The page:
With post-mortem after post-mortem after FTX port-mortem piling up, even as the questions surrounding the world's biggest crypto fraud and bankruptcy pile up at an even faster pace amid a breathless demand for answers - like where did all that $8 billion really go - on Saturday we learned that as part of the firm's shambolic bankruptcy process, FTX won't even disclose its top creditors and has asked the bankruptcy judge to keep the company's list of creditors (which previously was said to be larger than one million) under confidential seal.
So amid the mounting confusion, on Saturday FTX Trading unveiled that it had started a "strategic review of their global assets to begin to maximize recoverable value for stakeholders", as part of what promises to be a very lengthy bankruptcy process (which will quickly become a Chapter 7 unless someone reveals where that $8 billion stolen by SBF has been parked), and has hired Perella Weinberg Partners LP to help with the potential sale of any viable units.
“Based on our review over the past week, we are pleased to learn that many regulated or licensed subsidiaries of FTX, within and outside of the US, have solvent balance sheets, responsible management and valuable franchises,” FTX Group’s new CEO, Enron liquidation veteran John J. Ray III said in a statement on Saturday.
Among those with the largest identified financial positions are FTX EU Ltd., at $49.4 million in total cash available, and West Realm Shires Services -- which encompasses the FTX.US crypto exchange as well as some acquisitions -- at $48.1 million, a filing in Delaware on Saturday showed. FTX Ventures, which launched a $2 billion fund in January, had less than $800,000 in available cash, it said.
In the filing, FTX said that the positions were calculated based on verifiable available books and records for the businesses. More than half of identified bank accounts have yet to have their balances verified and other accounts may exist, given the group’s “historical cash management failures and the deficiency of documentation controls.”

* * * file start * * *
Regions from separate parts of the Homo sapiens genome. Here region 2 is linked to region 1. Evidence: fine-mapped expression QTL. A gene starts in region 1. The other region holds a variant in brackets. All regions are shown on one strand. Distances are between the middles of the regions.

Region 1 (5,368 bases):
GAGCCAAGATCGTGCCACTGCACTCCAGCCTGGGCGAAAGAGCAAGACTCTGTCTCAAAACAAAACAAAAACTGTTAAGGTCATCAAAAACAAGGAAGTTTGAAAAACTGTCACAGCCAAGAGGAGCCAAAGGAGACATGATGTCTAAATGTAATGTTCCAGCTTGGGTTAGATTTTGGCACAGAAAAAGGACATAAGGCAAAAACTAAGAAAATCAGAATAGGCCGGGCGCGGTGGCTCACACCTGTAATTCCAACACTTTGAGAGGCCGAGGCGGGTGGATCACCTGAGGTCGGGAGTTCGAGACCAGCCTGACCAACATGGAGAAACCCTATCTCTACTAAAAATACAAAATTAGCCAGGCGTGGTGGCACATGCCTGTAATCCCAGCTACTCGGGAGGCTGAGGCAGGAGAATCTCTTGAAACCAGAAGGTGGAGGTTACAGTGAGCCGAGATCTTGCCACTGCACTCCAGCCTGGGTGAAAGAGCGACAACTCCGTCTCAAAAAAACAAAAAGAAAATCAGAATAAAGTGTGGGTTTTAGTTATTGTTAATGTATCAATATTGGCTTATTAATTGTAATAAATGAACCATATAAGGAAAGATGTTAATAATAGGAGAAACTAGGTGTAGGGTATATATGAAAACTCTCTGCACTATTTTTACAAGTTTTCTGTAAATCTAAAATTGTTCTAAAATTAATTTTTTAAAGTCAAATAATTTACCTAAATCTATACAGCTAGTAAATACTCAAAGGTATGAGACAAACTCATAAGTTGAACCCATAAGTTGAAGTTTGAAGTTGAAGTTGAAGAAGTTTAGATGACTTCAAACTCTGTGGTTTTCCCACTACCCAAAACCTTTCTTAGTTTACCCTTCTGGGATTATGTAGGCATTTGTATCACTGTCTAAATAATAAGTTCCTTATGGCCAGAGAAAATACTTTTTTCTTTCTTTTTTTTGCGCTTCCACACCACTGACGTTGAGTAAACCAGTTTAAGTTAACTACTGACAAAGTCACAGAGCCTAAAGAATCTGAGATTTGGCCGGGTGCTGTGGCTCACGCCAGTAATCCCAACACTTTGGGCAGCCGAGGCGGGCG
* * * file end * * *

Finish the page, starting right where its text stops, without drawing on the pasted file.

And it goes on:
Separately, the bankrupt FTX companies, known as FTX Debtors, have engaged Perella Weinberg as lead investment bank and started preparing some assets for sale or reorganization, according to the statement.
Ray further commented, "I have instructed the team at the FTX Debtors to prioritize the preservation of franchise value as best we can in these difficult circumstances. I respectfully ask all of our employees, vendors, customers, regulators and government stakeholders to be patient with us as we put in place the arrangements that corporate governance failures at FTX prevented us from putting in place prior to filing our chapter 11 cases."
Also on Saturday, the FTX Debtors filed various motions with the Bankruptcy Court “seeking interim relief from the Court that, if granted, would allow the operation of a new global cash management system and the ordinary course payment critical vendors and vendors at foreign subsidiaries,” it said. The first official bankruptcy court hearing has been scheduled for Nov. 22, at 11:00 a.m. before Judge T. Dorsey at the United States Bankruptcy Court for the District of Delaware, 824 North Market Street, 5th Floor, Courtroom No. 5, Wilmington, Delaware